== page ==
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Cole: Focus political discussions on 'meat of things'

 

Mississippi Democratic Party Chairman Rickey Cole spoke to The Dispatch’s editorial board Friday.

Mississippi Democratic Party Chairman Rickey Cole spoke to The Dispatch’s editorial board Friday. Photo by: Mary Alice Weeks/Dispatch Staff

 

Sarah Fowler

 

Mississippi Democratic Party Chairman Rickey Cole is touring the state in hopes of uniting Mississippians, Democrat and Republicans alike, he said. 

 

Cole, a self-confessed "political junkie" who jokes that he was born a Democrat, has served as the party's chairman since 2012. Cole said that since that time he has tried to unite the state on what he refers to as "pocketbook issues." 

 

For Cole, that means talking about raising the minimum wage, providing affordable healthcare, improving public education and ensuring that women are paid the same amount of money for the same amount of work as their male counterparts. 

 

Cole spoke to The Dispatch editorial board Friday. 

 

"I've been frustrated about the tenor and tone of Mississippi politics for the last couple of years," he said. "We seem to let this culture war, these social issues, suck all of the oxygen out of the air in the room. We spend all of our energy talking about issues that, while they are of great importance to certain people, are not the issues that average Mississippians spend day and night thinking about or worrying about. I don't know a whole lot of people who wake up every morning prepared to go on a great crusade on a moral issue. I do know people who wake up concerned about making a living, concerned about the quality of life for ourselves, our families and our communities."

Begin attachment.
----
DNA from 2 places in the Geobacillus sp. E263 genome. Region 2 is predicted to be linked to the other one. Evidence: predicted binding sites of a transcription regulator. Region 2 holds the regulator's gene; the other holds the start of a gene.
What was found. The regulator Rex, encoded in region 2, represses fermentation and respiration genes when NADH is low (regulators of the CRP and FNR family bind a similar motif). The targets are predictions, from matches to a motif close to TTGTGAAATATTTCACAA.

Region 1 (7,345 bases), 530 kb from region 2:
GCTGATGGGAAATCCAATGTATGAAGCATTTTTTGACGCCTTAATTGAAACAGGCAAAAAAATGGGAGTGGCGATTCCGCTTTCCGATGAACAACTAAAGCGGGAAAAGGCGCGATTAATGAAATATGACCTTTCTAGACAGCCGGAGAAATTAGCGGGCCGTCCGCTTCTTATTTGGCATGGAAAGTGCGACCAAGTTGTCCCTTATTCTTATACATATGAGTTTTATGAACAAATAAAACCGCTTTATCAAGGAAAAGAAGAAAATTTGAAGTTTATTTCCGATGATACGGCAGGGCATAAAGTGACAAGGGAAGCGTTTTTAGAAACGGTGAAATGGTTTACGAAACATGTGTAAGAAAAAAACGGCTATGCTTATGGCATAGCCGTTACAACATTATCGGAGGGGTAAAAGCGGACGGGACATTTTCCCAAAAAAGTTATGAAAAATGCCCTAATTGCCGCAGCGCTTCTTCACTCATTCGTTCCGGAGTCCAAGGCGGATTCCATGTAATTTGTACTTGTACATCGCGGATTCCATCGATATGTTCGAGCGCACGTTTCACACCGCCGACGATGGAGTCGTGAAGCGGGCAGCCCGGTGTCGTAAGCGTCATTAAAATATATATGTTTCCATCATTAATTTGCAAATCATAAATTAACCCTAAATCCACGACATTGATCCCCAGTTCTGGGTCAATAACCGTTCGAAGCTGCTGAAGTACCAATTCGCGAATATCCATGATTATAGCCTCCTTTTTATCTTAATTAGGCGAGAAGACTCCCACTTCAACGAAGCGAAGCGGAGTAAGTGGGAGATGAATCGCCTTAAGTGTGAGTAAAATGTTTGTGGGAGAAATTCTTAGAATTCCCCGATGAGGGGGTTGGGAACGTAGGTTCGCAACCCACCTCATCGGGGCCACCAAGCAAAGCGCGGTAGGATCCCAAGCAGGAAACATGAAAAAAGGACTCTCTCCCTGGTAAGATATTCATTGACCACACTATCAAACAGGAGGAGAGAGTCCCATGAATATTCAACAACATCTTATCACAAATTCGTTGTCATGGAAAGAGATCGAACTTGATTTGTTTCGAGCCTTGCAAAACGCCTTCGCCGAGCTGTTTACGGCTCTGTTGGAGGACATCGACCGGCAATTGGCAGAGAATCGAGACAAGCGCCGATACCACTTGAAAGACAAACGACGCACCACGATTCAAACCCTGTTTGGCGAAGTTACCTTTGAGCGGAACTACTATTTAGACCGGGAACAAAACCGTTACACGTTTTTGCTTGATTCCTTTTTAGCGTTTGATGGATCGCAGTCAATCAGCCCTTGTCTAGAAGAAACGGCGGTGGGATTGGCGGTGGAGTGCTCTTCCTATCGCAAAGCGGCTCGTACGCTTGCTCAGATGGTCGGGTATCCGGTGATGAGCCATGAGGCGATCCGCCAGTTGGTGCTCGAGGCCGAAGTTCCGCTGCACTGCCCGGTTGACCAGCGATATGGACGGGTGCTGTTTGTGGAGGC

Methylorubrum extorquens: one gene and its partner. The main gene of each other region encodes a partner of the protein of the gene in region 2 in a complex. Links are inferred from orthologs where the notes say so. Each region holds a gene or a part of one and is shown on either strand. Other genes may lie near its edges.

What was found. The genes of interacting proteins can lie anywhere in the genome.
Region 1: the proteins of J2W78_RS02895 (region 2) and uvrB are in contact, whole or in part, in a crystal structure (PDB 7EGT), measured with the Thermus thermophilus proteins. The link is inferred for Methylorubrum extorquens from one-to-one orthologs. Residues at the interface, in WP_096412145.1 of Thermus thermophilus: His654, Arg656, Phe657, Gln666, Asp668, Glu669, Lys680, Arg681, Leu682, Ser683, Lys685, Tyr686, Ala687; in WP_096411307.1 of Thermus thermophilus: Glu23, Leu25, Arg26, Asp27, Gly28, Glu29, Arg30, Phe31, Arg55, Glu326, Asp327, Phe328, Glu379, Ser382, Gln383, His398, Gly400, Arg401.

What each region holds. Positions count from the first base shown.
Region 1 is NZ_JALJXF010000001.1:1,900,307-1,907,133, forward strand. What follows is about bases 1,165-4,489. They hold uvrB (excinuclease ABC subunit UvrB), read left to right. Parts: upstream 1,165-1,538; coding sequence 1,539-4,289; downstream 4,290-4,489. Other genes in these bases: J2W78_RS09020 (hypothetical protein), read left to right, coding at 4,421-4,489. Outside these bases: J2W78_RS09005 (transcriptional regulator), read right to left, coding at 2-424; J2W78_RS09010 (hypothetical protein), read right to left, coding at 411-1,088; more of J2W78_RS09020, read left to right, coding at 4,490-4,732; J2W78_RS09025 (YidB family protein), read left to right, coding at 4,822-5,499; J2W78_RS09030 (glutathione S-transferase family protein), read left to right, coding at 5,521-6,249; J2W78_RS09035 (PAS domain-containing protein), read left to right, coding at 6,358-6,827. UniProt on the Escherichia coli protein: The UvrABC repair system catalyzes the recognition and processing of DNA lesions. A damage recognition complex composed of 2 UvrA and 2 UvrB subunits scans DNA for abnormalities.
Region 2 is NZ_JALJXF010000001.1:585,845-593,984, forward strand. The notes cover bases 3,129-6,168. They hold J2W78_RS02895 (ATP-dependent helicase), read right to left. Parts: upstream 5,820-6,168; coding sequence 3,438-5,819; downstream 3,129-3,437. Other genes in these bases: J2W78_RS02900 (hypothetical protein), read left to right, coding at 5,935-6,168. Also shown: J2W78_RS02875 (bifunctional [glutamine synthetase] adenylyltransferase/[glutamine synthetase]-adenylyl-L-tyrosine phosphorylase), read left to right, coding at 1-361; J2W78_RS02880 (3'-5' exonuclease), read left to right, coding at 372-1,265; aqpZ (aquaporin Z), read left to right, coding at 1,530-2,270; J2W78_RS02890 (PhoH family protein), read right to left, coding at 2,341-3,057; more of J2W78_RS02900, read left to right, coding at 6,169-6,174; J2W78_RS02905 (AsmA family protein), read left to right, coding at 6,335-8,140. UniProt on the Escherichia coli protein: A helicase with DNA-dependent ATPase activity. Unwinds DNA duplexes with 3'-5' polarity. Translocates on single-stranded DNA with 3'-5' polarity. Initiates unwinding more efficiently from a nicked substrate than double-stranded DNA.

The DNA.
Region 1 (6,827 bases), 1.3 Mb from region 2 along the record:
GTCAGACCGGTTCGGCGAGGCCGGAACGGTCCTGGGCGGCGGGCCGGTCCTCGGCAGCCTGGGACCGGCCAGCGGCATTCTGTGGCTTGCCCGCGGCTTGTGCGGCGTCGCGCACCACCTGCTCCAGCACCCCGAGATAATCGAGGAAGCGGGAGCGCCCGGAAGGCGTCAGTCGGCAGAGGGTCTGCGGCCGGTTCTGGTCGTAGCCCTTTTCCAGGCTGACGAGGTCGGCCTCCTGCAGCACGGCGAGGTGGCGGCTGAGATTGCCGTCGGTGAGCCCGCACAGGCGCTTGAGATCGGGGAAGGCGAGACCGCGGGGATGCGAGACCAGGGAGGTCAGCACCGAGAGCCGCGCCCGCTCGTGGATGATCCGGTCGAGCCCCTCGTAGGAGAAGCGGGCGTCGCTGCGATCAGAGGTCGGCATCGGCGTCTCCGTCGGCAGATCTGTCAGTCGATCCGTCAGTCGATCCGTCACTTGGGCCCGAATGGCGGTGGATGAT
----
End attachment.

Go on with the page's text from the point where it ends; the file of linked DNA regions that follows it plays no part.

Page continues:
With that in mind, Cole said he tries to help "shape the direction of the debate." 

 

"I want to press the reset button and reset the discussion to move away from some of the hot-button issues that generate a lot of heat but not much light," he said. "If we spend all of our time talking about the state motto and same-sex marriage and guns and abortion rights, all of these very important issues to certain people, then we don't get around to talking about the real entree of the meal ... We don't get to talk about the meat of things -- how do we make end's meet as working people? How do we provide healthcare coverage to those who need it? How do we sustain our hospitals? What are we going to do about public schools? Those are the issues that I would like to see the conversation and more focus put on." 

 

When it comes to public education, Cole said the state must raise teacher pay before they can begin to talk about merit pay. 

 

"We have to provide a floor below which no student falls," he said. "When it comes to public education, I think we have to provide a minimum floor through which no educator falls. I think the talk in Jackson about merit pay for teachers is a worthy notion but it's premature. Right now, we are paying teachers at a rate so low to begin with that we are not being competitive for people who have bachelor's degree. So we're issuing them a license, calling them professionals but we're paying them at sub-professional salaries. If we create the floor, commiserate with the professional level we expect, then local districts can begin talking about merit pay and improvement. But I think if you give a teacher a teaching license from the state of Mississippi then that license ought to come with a base rate of pay that allows them to be a full-time professional." 

 

By raising teacher pay levels, as well as the minimum wage, Cole hopes to unite all Mississippians despite their politics. 

 

"Mississippi will be 200 years old as a state in 2017. For all that time we've been two Mississippis. Wouldn't it be wonderful if we could work a little bit better at trying to find, over the next 200 years, ways for those two Mississippis to become one?" he said. "Because hasn't it been awfully expensive for us to try to maintain two? Expensive in every sense of the word."

 

Sarah Fowler covers crime, education and community related events for The Dispatch.

 

 

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